Carbon ring 100, shown in greater detail in FIG. 4, is approximately 0.10 millimeters thick and 25 millimeters in diameter and is provided with a clearance hole 101 for placement over shaft 110. Pads 108 make Ohmic contact with the inner surface of carbon ring 100. Alternatively, active electrodes 42A may be electrically connected directly to carbon ring 100.
In recapitulation, it is evident that the donor roll of the present invention includes electrically conductive electrodes in contact with a resistive ring. The resistive ring is in sliding contact with a brush connected to a voltage source. As the donor roll and ring are rotated, the electrical voltage applied to each electrode varies as a function of the distance of that electrode from the brush. The carbon ring distributes a continuously varying potential to the electrodes so that the dielectric strength of the medium between adjacent electrodes is not exceeded even at very high applied potentials, and discharge-free commutation is provided.
It is, therefore, apparent that there has been devised in accordance with the present invention a donor roller for use in a developer unit that fully satisfies the aims and advantages hereinbefore set forth. While this invention has been described in conjunction with a preferred embodiment thereof, it is evident that many alternatives, modifications and variations will be apparent to those skilled in the art. Accordingly, it is intended to embrace all such alternatives, modifications and variations that fall within the spirit and broad scope of the appended claims.
|Cited Patent||Filing date||Publication date||Applicant||Title|
|US5172170 *||Mar 13, 1992||Dec 15, 1992||Xerox Corporation||Electroded donor roll for a scavengeless developer unit|
|US5289240 *||May 20, 1993||Feb 22, 1994||Xerox Corporation||Scavengeless developer unit with electroded donor roll|
|US5390011 *||May 27, 1993||Feb 14, 1995||Delphax Systems||Compact imaging roll printer|
|US5394225 *||Nov 23, 1993||Feb 28, 1995||Xerox Corporation||Optical switching scheme for SCD donor roll bias|
|US5413807 *||Oct 17, 1994||May 9, 1995||Xerox Corporation||Method of manufacturing a donor roll|
|US5453768 *||Nov 1, 1993||Sep 26, 1995||Schmidlin; Fred W.||Printing apparatus with toner projection means|
|US5473414 *||Dec 19, 1994||Dec 5, 1995||Xerox Corporation||Cleaning commutator brushes for an electroded donor roll|
|1||*||Xerox U.S. Serial No. 08/376,585, filed Jan. 23, 1995, Applicant: Rodriguez et al. (Not attached).|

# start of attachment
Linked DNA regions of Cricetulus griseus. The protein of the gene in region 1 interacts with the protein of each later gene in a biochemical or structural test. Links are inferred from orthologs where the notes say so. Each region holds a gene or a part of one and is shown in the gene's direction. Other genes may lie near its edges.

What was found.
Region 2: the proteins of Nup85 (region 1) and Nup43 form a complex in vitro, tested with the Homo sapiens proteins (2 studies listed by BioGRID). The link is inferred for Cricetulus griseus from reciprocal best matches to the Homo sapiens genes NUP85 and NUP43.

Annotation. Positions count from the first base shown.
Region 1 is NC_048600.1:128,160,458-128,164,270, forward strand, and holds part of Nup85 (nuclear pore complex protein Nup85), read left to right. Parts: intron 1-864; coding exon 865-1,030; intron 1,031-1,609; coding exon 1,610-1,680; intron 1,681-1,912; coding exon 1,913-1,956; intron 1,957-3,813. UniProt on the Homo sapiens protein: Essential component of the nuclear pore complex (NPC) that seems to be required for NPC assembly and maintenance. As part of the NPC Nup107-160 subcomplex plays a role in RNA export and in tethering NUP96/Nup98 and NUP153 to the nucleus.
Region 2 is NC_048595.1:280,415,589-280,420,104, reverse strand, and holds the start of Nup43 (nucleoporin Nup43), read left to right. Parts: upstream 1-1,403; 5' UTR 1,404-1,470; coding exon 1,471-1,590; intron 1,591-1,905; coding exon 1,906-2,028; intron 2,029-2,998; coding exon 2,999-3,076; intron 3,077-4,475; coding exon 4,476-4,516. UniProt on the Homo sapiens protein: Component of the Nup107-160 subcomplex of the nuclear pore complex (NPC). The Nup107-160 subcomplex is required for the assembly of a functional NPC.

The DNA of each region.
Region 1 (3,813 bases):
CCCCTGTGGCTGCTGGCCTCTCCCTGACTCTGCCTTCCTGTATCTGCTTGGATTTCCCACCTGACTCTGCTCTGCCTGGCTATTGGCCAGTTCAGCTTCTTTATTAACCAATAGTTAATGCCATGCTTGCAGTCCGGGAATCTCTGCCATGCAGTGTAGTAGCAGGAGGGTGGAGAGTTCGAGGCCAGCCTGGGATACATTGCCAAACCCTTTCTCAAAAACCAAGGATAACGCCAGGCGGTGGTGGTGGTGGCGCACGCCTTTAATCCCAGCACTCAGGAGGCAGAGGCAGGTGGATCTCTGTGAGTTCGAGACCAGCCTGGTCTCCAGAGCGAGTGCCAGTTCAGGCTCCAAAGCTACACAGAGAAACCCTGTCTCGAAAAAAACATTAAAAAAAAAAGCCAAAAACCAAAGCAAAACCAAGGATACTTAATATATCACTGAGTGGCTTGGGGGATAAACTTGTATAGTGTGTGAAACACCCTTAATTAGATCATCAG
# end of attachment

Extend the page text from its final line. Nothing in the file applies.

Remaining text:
|Citing Patent||Filing date||Publication date||Applicant||Title|
|US5745827 *||Mar 31, 1997||Apr 28, 1998||Xerox Corporation||Bundled steel wire SED communicator secondary cores|
|US5864734 *||Jul 21, 1997||Jan 26, 1999||Xerox Corporation||Development system producing reduced airborne toner contamination|
|US6223013 *||Dec 14, 1998||Apr 24, 2001||Xerox Corporation||Wire-less hybrid scavengeless development system|
|US8100523||Jan 24, 2012||Xerox Corporation||Bidirectional media sheet transport apparatus|
|US20080143043 *||Dec 19, 2006||Jun 19, 2008||Xerox Corporation||Bidirectional media sheet transport apparatus|
|Aug 28, 1995||AS||Assignment|
Owner name: XEROX CORPORATION, CONNECTICUT
Free format text: ASSIGNMENT OF ASSIGNORS INTEREST;ASSIGNOR:AMICO, MARK S.;REEL/FRAME:007851/0852
Effective date: 19950821
|Jul 19, 2000||FPAY||Fee payment|
Year of fee payment: 4
|Jun 28, 2002||AS||Assignment|
Owner name: BANK ONE, NA, AS ADMINISTRATIVE AGENT, ILLINOIS
Free format text: SECURITY INTEREST;ASSIGNOR:XEROX CORPORATION;REEL/FRAME:013153/0001
Effective date: 20020621
|Oct 31, 2003||AS||Assignment|
Owner name: JPMORGAN CHASE BANK, AS COLLATERAL AGENT, TEXAS
Free format text: SECURITY AGREEMENT;ASSIGNOR:XEROX CORPORATION;REEL/FRAME:015134/0476
Effective date: 20030625
Owner name: JPMORGAN CHASE BANK, AS COLLATERAL AGENT,TEXAS
Free format text: SECURITY AGREEMENT;ASSIGNOR:XEROX CORPORATION;REEL/FRAME:015134/0476
Effective date: 20030625
|Jul 2, 2004||FPAY||Fee payment|
Year of fee payment: 8
|Sep 22, 2008||REMI||Maintenance fee reminder mailed|
|Sep 24, 2008||FPAY||Fee payment|
Year of fee payment: 12
|Sep 24, 2008||SULP||Surcharge for late payment|
Year of fee payment: 11